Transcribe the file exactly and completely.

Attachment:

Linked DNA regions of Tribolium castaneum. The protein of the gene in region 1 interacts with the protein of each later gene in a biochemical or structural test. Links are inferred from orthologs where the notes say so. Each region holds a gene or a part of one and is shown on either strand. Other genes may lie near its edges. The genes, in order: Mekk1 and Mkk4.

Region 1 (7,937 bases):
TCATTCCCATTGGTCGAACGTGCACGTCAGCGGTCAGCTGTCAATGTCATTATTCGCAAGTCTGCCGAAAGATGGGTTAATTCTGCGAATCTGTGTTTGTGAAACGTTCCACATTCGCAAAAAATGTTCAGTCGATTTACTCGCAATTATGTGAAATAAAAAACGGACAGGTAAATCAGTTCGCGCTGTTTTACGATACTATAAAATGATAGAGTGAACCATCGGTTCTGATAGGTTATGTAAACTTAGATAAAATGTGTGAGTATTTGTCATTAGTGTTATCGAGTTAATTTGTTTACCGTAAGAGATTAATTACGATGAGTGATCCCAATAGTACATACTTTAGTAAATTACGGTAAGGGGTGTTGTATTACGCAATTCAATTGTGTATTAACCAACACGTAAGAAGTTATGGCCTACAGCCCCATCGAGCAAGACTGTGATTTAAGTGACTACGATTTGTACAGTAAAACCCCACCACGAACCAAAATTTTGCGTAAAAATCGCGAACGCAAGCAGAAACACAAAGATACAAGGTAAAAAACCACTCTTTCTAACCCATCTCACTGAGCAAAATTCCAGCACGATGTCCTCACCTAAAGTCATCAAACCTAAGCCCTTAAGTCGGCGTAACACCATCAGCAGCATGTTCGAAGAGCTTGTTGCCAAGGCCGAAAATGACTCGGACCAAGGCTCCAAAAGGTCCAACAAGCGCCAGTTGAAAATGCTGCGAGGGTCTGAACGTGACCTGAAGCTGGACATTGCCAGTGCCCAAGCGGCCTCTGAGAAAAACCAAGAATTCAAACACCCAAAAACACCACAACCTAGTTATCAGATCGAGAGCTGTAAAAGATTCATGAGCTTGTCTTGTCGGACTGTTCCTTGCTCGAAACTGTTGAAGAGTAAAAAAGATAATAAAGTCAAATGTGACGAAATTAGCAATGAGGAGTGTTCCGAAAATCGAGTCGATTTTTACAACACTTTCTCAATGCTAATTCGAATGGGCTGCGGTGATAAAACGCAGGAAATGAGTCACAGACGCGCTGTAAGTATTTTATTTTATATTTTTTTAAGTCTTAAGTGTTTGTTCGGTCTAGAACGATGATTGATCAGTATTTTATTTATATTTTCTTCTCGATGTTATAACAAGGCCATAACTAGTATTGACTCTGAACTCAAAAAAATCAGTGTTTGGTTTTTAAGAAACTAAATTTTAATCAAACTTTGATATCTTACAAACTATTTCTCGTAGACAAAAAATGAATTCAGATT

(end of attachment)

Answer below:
Linked DNA regions of Tribolium castaneum. The protein of the gene in region 1 interacts with the protein of each later gene in a biochemical or structural test. Links are inferred from orthologs where the notes say so. Each region holds a gene or a part of one and is shown on either strand. Other genes may lie near its edges. The genes, in order: Mekk1 and Mkk4.

Region 1 (7,937 bases):
TCATTCCCATTGGTCGAACGTGCACGTCAGCGGTCAGCTGTCAATGTCATTATTCGCAAGTCTGCCGAAAGATGGGTTAATTCTGCGAATCTGTGTTTGTGAAACGTTCCACATTCGCAAAAAATGTTCAGTCGATTTACTCGCAATTATGTGAAATAAAAAACGGACAGGTAAATCAGTTCGCGCTGTTTTACGATACTATAAAATGATAGAGTGAACCATCGGTTCTGATAGGTTATGTAAACTTAGATAAAATGTGTGAGTATTTGTCATTAGTGTTATCGAGTTAATTTGTTTACCGTAAGAGATTAATTACGATGAGTGATCCCAATAGTACATACTTTAGTAAATTACGGTAAGGGGTGTTGTATTACGCAATTCAATTGTGTATTAACCAACACGTAAGAAGTTATGGCCTACAGCCCCATCGAGCAAGACTGTGATTTAAGTGACTACGATTTGTACAGTAAAACCCCACCACGAACCAAAATTTTGCGTAAAAATCGCGAACGCAAGCAGAAACACAAAGATACAAGGTAAAAAACCACTCTTTCTAACCCATCTCACTGAGCAAAATTCCAGCACGATGTCCTCACCTAAAGTCATCAAACCTAAGCCCTTAAGTCGGCGTAACACCATCAGCAGCATGTTCGAAGAGCTTGTTGCCAAGGCCGAAAATGACTCGGACCAAGGCTCCAAAAGGTCCAACAAGCGCCAGTTGAAAATGCTGCGAGGGTCTGAACGTGACCTGAAGCTGGACATTGCCAGTGCCCAAGCGGCCTCTGAGAAAAACCAAGAATTCAAACACCCAAAAACACCACAACCTAGTTATCAGATCGAGAGCTGTAAAAGATTCATGAGCTTGTCTTGTCGGACTGTTCCTTGCTCGAAACTGTTGAAGAGTAAAAAAGATAATAAAGTCAAATGTGACGAAATTAGCAATGAGGAGTGTTCCGAAAATCGAGTCGATTTTTACAACACTTTCTCAATGCTAATTCGAATGGGCTGCGGTGATAAAACGCAGGAAATGAGTCACAGACGCGCTGTAAGTATTTTATTTTATATTTTTTTAAGTCTTAAGTGTTTGTTCGGTCTAGAACGATGATTGATCAGTATTTTATTTATATTTTCTTCTCGATGTTATAACAAGGCCATAACTAGTATTGACTCTGAACTCAAAAAAATCAGTGTTTGGTTTTTAAGAAACTAAATTTTAATCAAACTTTGATATCTTACAAACTATTTCTCGTAGACAAAAAATGAATTCAGATT